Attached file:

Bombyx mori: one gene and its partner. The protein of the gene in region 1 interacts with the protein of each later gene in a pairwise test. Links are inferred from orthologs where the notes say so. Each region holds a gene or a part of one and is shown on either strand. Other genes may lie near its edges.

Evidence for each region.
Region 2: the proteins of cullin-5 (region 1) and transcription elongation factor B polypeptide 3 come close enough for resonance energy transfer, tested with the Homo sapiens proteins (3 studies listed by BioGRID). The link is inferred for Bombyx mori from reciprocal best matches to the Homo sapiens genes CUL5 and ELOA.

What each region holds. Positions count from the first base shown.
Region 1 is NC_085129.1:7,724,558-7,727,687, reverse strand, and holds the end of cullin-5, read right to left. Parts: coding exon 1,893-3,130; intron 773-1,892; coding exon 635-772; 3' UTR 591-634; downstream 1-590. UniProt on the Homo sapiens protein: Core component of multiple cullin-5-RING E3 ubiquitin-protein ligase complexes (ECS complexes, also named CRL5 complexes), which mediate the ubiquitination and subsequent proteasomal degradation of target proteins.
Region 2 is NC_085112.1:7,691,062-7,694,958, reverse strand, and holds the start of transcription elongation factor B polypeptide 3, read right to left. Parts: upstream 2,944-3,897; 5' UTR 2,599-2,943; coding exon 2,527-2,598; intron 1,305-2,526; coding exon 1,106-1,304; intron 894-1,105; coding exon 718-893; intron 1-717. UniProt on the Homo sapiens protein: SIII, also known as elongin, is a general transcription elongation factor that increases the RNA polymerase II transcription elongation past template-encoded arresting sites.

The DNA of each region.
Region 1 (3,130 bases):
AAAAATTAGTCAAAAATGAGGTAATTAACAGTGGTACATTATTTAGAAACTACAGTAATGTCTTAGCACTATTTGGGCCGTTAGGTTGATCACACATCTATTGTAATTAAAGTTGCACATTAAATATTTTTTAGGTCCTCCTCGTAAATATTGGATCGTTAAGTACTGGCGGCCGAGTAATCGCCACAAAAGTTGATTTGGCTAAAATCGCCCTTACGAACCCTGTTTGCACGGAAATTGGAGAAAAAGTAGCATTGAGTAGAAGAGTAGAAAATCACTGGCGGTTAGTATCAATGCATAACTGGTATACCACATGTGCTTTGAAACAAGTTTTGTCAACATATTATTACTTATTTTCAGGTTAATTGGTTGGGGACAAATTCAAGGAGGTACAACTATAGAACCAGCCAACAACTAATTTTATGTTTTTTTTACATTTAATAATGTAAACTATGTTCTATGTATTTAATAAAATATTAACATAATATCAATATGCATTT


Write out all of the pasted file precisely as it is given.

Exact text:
Bombyx mori: one gene and its partner. The protein of the gene in region 1 interacts with the protein of each later gene in a pairwise test. Links are inferred from orthologs where the notes say so. Each region holds a gene or a part of one and is shown on either strand. Other genes may lie near its edges.

Evidence for each region.
Region 2: the proteins of cullin-5 (region 1) and transcription elongation factor B polypeptide 3 come close enough for resonance energy transfer, tested with the Homo sapiens proteins (3 studies listed by BioGRID). The link is inferred for Bombyx mori from reciprocal best matches to the Homo sapiens genes CUL5 and ELOA.

What each region holds. Positions count from the first base shown.
Region 1 is NC_085129.1:7,724,558-7,727,687, reverse strand, and holds the end of cullin-5, read right to left. Parts: coding exon 1,893-3,130; intron 773-1,892; coding exon 635-772; 3' UTR 591-634; downstream 1-590. UniProt on the Homo sapiens protein: Core component of multiple cullin-5-RING E3 ubiquitin-protein ligase complexes (ECS complexes, also named CRL5 complexes), which mediate the ubiquitination and subsequent proteasomal degradation of target proteins.
Region 2 is NC_085112.1:7,691,062-7,694,958, reverse strand, and holds the start of transcription elongation factor B polypeptide 3, read right to left. Parts: upstream 2,944-3,897; 5' UTR 2,599-2,943; coding exon 2,527-2,598; intron 1,305-2,526; coding exon 1,106-1,304; intron 894-1,105; coding exon 718-893; intron 1-717. UniProt on the Homo sapiens protein: SIII, also known as elongin, is a general transcription elongation factor that increases the RNA polymerase II transcription elongation past template-encoded arresting sites.

The DNA of each region.
Region 1 (3,130 bases):
AAAAATTAGTCAAAAATGAGGTAATTAACAGTGGTACATTATTTAGAAACTACAGTAATGTCTTAGCACTATTTGGGCCGTTAGGTTGATCACACATCTATTGTAATTAAAGTTGCACATTAAATATTTTTTAGGTCCTCCTCGTAAATATTGGATCGTTAAGTACTGGCGGCCGAGTAATCGCCACAAAAGTTGATTTGGCTAAAATCGCCCTTACGAACCCTGTTTGCACGGAAATTGGAGAAAAAGTAGCATTGAGTAGAAGAGTAGAAAATCACTGGCGGTTAGTATCAATGCATAACTGGTATACCACATGTGCTTTGAAACAAGTTTTGTCAACATATTATTACTTATTTTCAGGTTAATTGGTTGGGGACAAATTCAAGGAGGTACAACTATAGAACCAGCCAACAACTAATTTTATGTTTTTTTTACATTTAATAATGTAAACTATGTTCTATGTATTTAATAAAATATTAACATAATATCAATATGCATTT